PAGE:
GroupBox   Fincancial Details  
    Label   Loan Type:  
    ComboBox cbxLoansTypes   Items:
    Other
    Personal Loan
    Car Financing
    Boat Financing
    Furniture Purchase
    Musical Instrument
    Label   Interest Rate:  
    TextBox txtInterestRate   TextAlign: Right
    Label   %  
    Label   Loan Amount:  
    TextBox txtLoanAmount   TextAlign: Right
    Label   Periods:  
    TextBox txtPeriods   TextAlign: Right
    Label   mois  
    Label   ________________  
    Label   Interest Amount:  
    TextBox txtInterestAmount   TextAlign: Right
    Label   Future Value:  
    TextBox txtFutureValue   TextAlign: Right
    Label   ______________  
    Label   Monthly Payment:  
    TextBox txtMonthlyPayment   TextAlign: Right
    Label   Payment Start Date:  
    DateTimePicker dtpPaymentStartDate    
    Label   Previous Balance:  
    TextBox txtPreviousBalance   TextAlign: Right
    Label   Current Balance:  
    TextBox txtCurrentBalance   TextAlign: Right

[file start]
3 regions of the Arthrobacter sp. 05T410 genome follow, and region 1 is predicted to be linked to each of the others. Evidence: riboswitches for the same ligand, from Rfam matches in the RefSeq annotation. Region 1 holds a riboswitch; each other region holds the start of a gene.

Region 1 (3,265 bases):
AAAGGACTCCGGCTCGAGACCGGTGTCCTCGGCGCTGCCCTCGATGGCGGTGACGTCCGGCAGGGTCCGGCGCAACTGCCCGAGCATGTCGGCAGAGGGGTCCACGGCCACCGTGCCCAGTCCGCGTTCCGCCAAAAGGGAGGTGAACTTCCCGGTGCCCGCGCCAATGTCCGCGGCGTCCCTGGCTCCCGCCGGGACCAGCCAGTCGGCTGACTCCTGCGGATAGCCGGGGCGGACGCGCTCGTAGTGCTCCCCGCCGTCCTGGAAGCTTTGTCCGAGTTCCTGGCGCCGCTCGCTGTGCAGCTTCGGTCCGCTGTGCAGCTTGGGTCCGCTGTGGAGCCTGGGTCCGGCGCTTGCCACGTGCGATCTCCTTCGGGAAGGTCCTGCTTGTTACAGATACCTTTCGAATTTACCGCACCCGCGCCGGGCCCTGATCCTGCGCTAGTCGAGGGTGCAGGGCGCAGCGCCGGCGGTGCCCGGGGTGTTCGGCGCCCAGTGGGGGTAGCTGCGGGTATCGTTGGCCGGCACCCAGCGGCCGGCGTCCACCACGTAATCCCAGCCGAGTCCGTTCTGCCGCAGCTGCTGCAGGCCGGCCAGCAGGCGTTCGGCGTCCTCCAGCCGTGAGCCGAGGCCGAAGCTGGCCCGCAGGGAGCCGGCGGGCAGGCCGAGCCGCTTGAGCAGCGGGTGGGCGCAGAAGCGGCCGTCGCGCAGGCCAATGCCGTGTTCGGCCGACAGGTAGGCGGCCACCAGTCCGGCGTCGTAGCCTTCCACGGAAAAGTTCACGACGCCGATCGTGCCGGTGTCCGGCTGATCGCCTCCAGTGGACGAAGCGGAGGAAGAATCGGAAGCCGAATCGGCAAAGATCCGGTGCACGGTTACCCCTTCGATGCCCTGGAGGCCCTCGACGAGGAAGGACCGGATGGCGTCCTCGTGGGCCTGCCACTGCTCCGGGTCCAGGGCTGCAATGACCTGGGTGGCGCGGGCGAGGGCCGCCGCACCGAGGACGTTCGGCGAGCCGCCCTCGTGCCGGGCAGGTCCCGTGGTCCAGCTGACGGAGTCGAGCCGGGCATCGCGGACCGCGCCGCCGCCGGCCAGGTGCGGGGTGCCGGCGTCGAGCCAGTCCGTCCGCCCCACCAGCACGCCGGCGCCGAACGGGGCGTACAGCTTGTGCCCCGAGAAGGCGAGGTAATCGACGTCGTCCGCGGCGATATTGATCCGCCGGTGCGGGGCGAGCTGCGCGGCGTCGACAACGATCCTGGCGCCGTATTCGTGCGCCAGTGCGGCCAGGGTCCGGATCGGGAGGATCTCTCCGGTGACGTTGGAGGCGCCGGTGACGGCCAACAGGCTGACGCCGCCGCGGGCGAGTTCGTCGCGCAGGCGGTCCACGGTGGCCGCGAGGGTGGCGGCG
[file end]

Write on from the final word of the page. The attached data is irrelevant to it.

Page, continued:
Button btnSaveLoanRecord Save Loan Record  
    Button btnClose Close  
  13. In the form, click the Employee # text box
  14. In the Properties window, click the Events button Events
  15. Double-click Leave
  16. Return to the form and double-click the Save Loan Record button
  17. Return to the form and double-click the Close button
  18. Change some values as follows:
    using System;
    using System.IO;
    using System.Windows.Forms;
    using System.Xml.Serialization;
    
    namespace WattsALoan11
    {
        public partial class LoanPreparation : Form
        {
            public LoanPreparation()
            {
                InitializeComponent();
            }
    
            private void txtEmployeeNumber_Leave(object sender, EventArgs e)
            {
                if (string.IsNullOrEmpty(txtEmployeeNumber.Text))
                    return;
    
                string strEmployees = @"C:\Watts A Loan-1\Employees";
    
                DirectoryInfo diEmployees = new DirectoryInfo(strEmployees);
                FileInfo[] fiEmployees = diEmployees.GetFiles();
    
                int i = 1;
    
                foreach (FileInfo file in fiEmployees)
                {
                    if( file.Name.Substring(0, 7) == txtEmployeeNumber.Text)
                    {
                        XmlSerializer xs = new XmlSerializer(typeof(Employee));
                        
                        FileStream fsEmployees = new FileStream(file.FullName, FileMode.Open, FileAccess.Read, FileShare.Read);